Preserving by destroying 40-acre controlled fire at Balto. Co. park aims to protect rare species

November 21, 1997|By Robert A. Erlandson | Robert A. Erlandson,SUN STAFF

The dry, brown grass burst into crackling flames as crew chiefs dripped a blazing mixture of diesel oil and gasoline from torches that looked like small watering cans, igniting a controlled burn at Soldiers Delight Natural Environment Area near Owings Mills.

Smoke billowed into surrounding trees as light winds pushed the fire slowly up the slope, charring the dead grass into black ash. Around the perimeter, more than 50 men and women in fire-resistant clothing used brooms, shovels and backpack water pumps to hold the flames within the designated area.

By spring, the burned area will be revived oak savanna, bursting with new growth of native prairie grasses, said Wayne Tyndall of the state Department of Natural Resources. The Virginia pines, junipers and thorny greenbrier that have overwhelmed the grasses and oaks in the past 50 years should be in retreat.

Yesterday's burn involved 40 acres on which the pines had been cut down. It was part of a long-term plan to eliminate the invasive plant life and restore 1,000 acres of Soldiers Delight to their pre-Colonial state.

Soldiers Delight -- home to more than 30 rare and endangered plant, animal and insect species -- is the largest serpentine grassland and oak savanna ecosystem in the eastern United States. The grasslands once embraced tens of thousands of acres across northern Maryland and southern Pennsylvania.

Choking rare plants

Serpentine rock, the area's major geologic feature, is magnesium silicate, which creates soil as it weathers. However, because the soil is toxic to many plants, only certain species, such as the grasses and oaks, have found a home there, said Laura Mitchell of the U.S. Fish and Wildlife Service, which has contributed funding to the restoration project.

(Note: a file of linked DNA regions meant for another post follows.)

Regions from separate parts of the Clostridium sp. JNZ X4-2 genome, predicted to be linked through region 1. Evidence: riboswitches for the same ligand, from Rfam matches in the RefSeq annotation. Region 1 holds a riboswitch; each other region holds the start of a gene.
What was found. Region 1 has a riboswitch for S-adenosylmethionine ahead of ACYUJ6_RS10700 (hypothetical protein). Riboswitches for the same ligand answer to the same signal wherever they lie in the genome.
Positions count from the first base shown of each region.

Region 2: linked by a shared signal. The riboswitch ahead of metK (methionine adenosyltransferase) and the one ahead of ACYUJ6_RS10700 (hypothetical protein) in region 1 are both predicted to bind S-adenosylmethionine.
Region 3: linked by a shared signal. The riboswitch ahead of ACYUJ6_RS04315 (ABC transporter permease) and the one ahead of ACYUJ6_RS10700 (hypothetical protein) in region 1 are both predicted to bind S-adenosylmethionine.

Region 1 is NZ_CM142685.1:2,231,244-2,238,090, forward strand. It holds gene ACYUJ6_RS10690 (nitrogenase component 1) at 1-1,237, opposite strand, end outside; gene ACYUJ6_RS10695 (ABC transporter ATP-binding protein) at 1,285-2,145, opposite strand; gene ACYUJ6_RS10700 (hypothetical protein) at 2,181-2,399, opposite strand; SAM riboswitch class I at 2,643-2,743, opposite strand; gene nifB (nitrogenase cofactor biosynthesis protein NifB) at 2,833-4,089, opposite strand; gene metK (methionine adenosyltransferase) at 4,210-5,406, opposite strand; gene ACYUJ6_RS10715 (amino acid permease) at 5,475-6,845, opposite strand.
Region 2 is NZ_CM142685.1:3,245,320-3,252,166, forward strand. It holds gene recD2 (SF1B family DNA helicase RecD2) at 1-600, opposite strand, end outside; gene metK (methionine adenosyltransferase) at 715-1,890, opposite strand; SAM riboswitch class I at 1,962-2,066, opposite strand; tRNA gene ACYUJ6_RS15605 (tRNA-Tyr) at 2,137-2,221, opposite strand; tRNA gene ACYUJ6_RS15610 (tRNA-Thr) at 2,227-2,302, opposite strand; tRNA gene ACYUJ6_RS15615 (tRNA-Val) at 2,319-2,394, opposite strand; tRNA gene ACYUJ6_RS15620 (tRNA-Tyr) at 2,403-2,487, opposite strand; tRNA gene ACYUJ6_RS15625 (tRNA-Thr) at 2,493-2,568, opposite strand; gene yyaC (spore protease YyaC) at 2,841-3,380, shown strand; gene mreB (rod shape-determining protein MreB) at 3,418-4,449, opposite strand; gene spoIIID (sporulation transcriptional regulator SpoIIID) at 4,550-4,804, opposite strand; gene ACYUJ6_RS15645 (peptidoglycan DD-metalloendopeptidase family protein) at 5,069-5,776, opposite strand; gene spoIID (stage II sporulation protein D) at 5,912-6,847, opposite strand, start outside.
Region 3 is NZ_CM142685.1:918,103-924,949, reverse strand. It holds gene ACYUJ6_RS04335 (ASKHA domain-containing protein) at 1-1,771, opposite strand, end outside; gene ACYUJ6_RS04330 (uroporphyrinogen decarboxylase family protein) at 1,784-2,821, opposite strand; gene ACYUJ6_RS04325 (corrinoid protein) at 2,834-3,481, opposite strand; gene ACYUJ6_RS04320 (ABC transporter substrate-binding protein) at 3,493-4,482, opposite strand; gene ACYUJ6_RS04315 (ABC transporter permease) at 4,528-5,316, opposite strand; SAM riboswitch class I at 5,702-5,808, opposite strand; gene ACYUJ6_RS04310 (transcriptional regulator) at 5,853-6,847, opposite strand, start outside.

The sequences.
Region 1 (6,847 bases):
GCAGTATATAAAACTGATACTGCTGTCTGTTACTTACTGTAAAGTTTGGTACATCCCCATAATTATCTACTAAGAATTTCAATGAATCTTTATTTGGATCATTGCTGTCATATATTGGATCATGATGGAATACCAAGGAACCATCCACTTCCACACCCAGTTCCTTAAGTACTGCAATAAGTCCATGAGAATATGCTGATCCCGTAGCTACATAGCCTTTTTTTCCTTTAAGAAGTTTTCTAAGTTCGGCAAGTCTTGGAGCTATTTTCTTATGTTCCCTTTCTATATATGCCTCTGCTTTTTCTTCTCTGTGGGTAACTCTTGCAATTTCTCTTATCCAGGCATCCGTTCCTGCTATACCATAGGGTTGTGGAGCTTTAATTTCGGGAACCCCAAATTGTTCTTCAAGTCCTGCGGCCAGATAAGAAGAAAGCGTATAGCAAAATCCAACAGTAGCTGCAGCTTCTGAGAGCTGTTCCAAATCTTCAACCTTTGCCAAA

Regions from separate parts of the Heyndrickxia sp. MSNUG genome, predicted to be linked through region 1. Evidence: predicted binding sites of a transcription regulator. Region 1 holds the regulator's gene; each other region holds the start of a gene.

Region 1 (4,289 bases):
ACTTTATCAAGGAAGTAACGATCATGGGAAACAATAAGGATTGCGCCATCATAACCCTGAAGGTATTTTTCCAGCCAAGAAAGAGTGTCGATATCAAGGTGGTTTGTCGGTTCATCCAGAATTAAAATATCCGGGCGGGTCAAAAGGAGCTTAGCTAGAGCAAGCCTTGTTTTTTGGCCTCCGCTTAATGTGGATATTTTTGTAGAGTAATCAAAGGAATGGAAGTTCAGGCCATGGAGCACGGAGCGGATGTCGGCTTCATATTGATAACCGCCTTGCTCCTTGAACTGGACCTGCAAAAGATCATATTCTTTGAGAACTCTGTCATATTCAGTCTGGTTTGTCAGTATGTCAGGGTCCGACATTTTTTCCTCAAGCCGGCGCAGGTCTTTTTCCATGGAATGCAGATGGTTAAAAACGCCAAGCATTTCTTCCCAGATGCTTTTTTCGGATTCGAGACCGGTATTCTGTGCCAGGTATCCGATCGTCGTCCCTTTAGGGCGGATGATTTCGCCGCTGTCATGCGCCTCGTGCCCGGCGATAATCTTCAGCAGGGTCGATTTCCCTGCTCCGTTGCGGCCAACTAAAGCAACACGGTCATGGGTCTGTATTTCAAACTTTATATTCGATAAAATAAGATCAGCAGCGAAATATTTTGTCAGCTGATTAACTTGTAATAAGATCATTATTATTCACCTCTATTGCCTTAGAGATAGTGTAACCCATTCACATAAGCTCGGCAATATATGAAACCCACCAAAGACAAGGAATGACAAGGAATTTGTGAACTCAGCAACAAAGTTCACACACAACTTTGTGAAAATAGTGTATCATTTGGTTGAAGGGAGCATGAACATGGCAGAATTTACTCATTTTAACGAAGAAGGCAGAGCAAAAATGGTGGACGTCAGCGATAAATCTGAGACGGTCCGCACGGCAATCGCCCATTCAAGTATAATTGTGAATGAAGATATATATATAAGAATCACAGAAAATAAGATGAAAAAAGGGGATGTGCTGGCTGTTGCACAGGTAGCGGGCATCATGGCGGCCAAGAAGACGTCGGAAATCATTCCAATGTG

But many of the rare local plants are being choked by the invasive species.

The pines are like crab grass, which destroys healthy grass; shade from the trees prevents the native grasses and plants from reseeding. The brown, dead leaves of oak trees among the pines in the wooded areas around the burn show how the pines dominate.

Controlled burning -- used for centuries by Native American hunters -- is a proven technique for conservation and restoration, officials say.

The only problem yesterday was that the summer's extreme drought inhibited the growth of grass, creating a fuel shortage for the burn, said Forest Ranger Bill Skinner, head of field operations.

Fire was kept at a distance from oak trees that have been growing freely since the surrounding pines were removed.

"We had to keep it cool for the oaks. We don't want to damage them," Skinner said.

Once the burn is complete, Skinner said, crews will set spot fires to clear areas the flames missed in the original sweep.

Photographs of Soldiers Delight taken between 1933 and 1988 illustrate how dominant the pines became in 50 years. Tyndall said that if the restoration project was not undertaken, the entire area eventually would become a pine forest.


Kevin Coyne, 23, of Sykesville, a member of the Maryland Conservation Corps, carried a 10-gallon bladder pack on his back to spray on errant flames.

"This is really a good thing," he said. "We're finally starting to pick it up. I've been through every part of Soldiers Delight, and this is an endangered part of the world."

Park Manager Walter F. Brown said he was pleased with the progress of the burn, which comes after several hundred acres of pines were hand-cleared. Prairie grasses have returned to those sections for the first time in decades, and by next year the growth is expected to be lush.

The DNR has won support for the restoration project with its community meetings to explain the situation.

"I've watched how the pines have smothered out the other plants," said Alma Coufal of the 5200 block of Wards Chapel Road, near the burn site.

Sandy Engles of the 5100 block of Deer Park Road, across from the park entrance, said people in the area "don't care about the burn. We have to live here, and I really care about the area."

Pub Date: 11/21/97

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